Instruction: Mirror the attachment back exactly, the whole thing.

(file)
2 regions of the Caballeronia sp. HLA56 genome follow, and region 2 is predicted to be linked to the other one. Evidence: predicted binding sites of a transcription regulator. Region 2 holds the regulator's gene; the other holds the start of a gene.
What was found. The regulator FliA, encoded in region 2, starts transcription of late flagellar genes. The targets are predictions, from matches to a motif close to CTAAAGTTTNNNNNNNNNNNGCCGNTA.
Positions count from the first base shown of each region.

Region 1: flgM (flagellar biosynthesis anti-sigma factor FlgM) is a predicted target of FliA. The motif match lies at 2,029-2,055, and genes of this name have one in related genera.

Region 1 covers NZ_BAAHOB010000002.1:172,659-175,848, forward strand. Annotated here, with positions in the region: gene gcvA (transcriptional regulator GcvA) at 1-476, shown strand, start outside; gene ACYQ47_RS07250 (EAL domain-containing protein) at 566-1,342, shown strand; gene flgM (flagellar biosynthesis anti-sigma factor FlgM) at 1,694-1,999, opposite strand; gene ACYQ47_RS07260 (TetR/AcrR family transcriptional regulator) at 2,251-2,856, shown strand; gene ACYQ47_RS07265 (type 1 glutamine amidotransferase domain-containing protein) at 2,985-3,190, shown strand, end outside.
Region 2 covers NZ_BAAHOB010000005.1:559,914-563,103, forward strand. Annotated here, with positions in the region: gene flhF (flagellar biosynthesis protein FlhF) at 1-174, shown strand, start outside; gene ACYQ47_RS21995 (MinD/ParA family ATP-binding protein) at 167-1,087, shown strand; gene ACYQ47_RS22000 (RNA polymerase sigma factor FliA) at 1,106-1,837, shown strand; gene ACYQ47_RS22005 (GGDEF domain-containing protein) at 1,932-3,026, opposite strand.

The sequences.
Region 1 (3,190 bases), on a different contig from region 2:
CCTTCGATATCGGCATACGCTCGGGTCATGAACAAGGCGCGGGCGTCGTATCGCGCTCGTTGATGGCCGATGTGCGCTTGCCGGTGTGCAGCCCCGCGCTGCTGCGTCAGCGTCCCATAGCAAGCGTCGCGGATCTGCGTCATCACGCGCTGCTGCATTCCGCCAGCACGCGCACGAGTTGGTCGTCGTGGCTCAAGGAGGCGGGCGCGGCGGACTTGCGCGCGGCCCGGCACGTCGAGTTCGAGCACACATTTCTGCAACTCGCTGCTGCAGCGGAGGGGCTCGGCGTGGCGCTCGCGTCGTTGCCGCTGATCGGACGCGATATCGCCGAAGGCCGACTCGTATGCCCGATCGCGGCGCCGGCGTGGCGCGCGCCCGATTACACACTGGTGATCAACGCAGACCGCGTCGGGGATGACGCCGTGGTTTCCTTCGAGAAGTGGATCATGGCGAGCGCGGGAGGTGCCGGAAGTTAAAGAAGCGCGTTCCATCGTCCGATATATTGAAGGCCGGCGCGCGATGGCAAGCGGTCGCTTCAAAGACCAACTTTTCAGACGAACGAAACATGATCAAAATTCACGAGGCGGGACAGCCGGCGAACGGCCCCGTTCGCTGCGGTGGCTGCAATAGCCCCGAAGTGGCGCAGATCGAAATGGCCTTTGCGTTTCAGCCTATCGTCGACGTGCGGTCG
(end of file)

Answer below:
2 regions of the Caballeronia sp. HLA56 genome follow, and region 2 is predicted to be linked to the other one. Evidence: predicted binding sites of a transcription regulator. Region 2 holds the regulator's gene; the other holds the start of a gene.
What was found. The regulator FliA, encoded in region 2, starts transcription of late flagellar genes. The targets are predictions, from matches to a motif close to CTAAAGTTTNNNNNNNNNNNGCCGNTA.
Positions count from the first base shown of each region.

Region 1: flgM (flagellar biosynthesis anti-sigma factor FlgM) is a predicted target of FliA. The motif match lies at 2,029-2,055, and genes of this name have one in related genera.

Region 1 covers NZ_BAAHOB010000002.1:172,659-175,848, forward strand. Annotated here, with positions in the region: gene gcvA (transcriptional regulator GcvA) at 1-476, shown strand, start outside; gene ACYQ47_RS07250 (EAL domain-containing protein) at 566-1,342, shown strand; gene flgM (flagellar biosynthesis anti-sigma factor FlgM) at 1,694-1,999, opposite strand; gene ACYQ47_RS07260 (TetR/AcrR family transcriptional regulator) at 2,251-2,856, shown strand; gene ACYQ47_RS07265 (type 1 glutamine amidotransferase domain-containing protein) at 2,985-3,190, shown strand, end outside.
Region 2 covers NZ_BAAHOB010000005.1:559,914-563,103, forward strand. Annotated here, with positions in the region: gene flhF (flagellar biosynthesis protein FlhF) at 1-174, shown strand, start outside; gene ACYQ47_RS21995 (MinD/ParA family ATP-binding protein) at 167-1,087, shown strand; gene ACYQ47_RS22000 (RNA polymerase sigma factor FliA) at 1,106-1,837, shown strand; gene ACYQ47_RS22005 (GGDEF domain-containing protein) at 1,932-3,026, opposite strand.

The sequences.
Region 1 (3,190 bases), on a different contig from region 2:
CCTTCGATATCGGCATACGCTCGGGTCATGAACAAGGCGCGGGCGTCGTATCGCGCTCGTTGATGGCCGATGTGCGCTTGCCGGTGTGCAGCCCCGCGCTGCTGCGTCAGCGTCCCATAGCAAGCGTCGCGGATCTGCGTCATCACGCGCTGCTGCATTCCGCCAGCACGCGCACGAGTTGGTCGTCGTGGCTCAAGGAGGCGGGCGCGGCGGACTTGCGCGCGGCCCGGCACGTCGAGTTCGAGCACACATTTCTGCAACTCGCTGCTGCAGCGGAGGGGCTCGGCGTGGCGCTCGCGTCGTTGCCGCTGATCGGACGCGATATCGCCGAAGGCCGACTCGTATGCCCGATCGCGGCGCCGGCGTGGCGCGCGCCCGATTACACACTGGTGATCAACGCAGACCGCGTCGGGGATGACGCCGTGGTTTCCTTCGAGAAGTGGATCATGGCGAGCGCGGGAGGTGCCGGAAGTTAAAGAAGCGCGTTCCATCGTCCGATATATTGAAGGCCGGCGCGCGATGGCAAGCGGTCGCTTCAAAGACCAACTTTTCAGACGAACGAAACATGATCAAAATTCACGAGGCGGGACAGCCGGCGAACGGCCCCGTTCGCTGCGGTGGCTGCAATAGCCCCGAAGTGGCGCAGATCGAAATGGCCTTTGCGTTTCAGCCTATCGTCGACGTGCGGTCG